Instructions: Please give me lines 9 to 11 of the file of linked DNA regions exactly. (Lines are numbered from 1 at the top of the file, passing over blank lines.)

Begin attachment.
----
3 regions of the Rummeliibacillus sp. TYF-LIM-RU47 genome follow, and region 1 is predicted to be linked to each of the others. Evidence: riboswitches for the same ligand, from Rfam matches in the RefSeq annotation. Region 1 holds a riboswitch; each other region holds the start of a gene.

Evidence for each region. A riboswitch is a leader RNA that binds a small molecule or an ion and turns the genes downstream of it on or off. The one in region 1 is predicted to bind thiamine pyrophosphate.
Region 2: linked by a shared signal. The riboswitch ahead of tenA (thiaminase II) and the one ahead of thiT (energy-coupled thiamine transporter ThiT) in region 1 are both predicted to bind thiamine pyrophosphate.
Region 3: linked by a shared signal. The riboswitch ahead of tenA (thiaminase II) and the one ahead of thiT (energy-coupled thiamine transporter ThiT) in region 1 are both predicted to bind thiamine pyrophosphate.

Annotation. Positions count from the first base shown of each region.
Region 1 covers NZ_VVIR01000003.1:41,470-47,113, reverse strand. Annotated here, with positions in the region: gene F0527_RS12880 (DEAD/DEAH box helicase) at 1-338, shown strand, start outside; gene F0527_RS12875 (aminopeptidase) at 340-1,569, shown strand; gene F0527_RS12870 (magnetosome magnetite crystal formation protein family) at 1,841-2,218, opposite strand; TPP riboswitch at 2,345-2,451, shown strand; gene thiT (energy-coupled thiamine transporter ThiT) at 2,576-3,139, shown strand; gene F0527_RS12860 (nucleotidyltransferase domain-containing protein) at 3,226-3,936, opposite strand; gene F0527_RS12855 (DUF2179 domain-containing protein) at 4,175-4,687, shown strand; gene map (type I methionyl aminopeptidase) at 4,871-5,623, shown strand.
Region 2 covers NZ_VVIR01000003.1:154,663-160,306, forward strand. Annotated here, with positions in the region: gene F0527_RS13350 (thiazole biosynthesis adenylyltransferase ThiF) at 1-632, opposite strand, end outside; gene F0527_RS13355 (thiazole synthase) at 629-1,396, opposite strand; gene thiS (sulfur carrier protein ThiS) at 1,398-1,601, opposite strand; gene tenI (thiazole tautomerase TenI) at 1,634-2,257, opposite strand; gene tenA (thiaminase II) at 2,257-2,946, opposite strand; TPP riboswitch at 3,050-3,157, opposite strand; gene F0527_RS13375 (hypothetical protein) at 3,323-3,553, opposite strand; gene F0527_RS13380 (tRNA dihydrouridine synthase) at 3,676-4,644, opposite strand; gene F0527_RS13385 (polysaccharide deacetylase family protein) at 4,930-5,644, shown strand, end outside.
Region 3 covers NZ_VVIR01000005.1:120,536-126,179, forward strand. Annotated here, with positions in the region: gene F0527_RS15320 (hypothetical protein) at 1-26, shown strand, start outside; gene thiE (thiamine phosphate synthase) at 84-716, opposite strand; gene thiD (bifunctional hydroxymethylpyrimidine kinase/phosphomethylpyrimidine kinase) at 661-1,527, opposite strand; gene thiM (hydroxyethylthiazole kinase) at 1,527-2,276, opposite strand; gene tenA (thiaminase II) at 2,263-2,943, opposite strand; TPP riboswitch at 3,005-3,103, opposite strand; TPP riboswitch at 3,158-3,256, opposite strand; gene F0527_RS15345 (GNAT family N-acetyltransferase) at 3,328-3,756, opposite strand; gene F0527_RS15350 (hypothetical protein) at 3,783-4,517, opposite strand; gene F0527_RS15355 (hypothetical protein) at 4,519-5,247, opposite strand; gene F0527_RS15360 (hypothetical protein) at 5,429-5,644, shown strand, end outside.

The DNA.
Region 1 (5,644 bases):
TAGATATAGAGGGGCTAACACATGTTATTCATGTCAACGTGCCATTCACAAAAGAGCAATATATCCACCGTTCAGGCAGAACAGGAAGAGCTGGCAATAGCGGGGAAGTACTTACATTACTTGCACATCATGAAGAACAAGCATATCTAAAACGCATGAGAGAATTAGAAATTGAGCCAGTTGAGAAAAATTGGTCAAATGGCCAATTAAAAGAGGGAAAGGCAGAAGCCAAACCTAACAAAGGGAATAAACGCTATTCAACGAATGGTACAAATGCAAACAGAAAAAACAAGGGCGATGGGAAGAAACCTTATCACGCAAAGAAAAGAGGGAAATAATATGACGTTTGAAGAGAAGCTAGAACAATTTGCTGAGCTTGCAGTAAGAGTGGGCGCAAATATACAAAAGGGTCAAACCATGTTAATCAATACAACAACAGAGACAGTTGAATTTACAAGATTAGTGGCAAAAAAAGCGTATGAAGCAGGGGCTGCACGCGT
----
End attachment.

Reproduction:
The DNA.
Region 1 (5,644 bases):
TAGATATAGAGGGGCTAACACATGTTATTCATGTCAACGTGCCATTCACAAAAGAGCAATATATCCACCGTTCAGGCAGAACAGGAAGAGCTGGCAATAGCGGGGAAGTACTTACATTACTTGCACATCATGAAGAACAAGCATATCTAAAACGCATGAGAGAATTAGAAATTGAGCCAGTTGAGAAAAATTGGTCAAATGGCCAATTAAAAGAGGGAAAGGCAGAAGCCAAACCTAACAAAGGGAATAAACGCTATTCAACGAATGGTACAAATGCAAACAGAAAAAACAAGGGCGATGGGAAGAAACCTTATCACGCAAAGAAAAGAGGGAAATAATATGACGTTTGAAGAGAAGCTAGAACAATTTGCTGAGCTTGCAGTAAGAGTGGGCGCAAATATACAAAAGGGTCAAACCATGTTAATCAATACAACAACAGAGACAGTTGAATTTACAAGATTAGTGGCAAAAAAAGCGTATGAAGCAGGGGCTGCACGCGT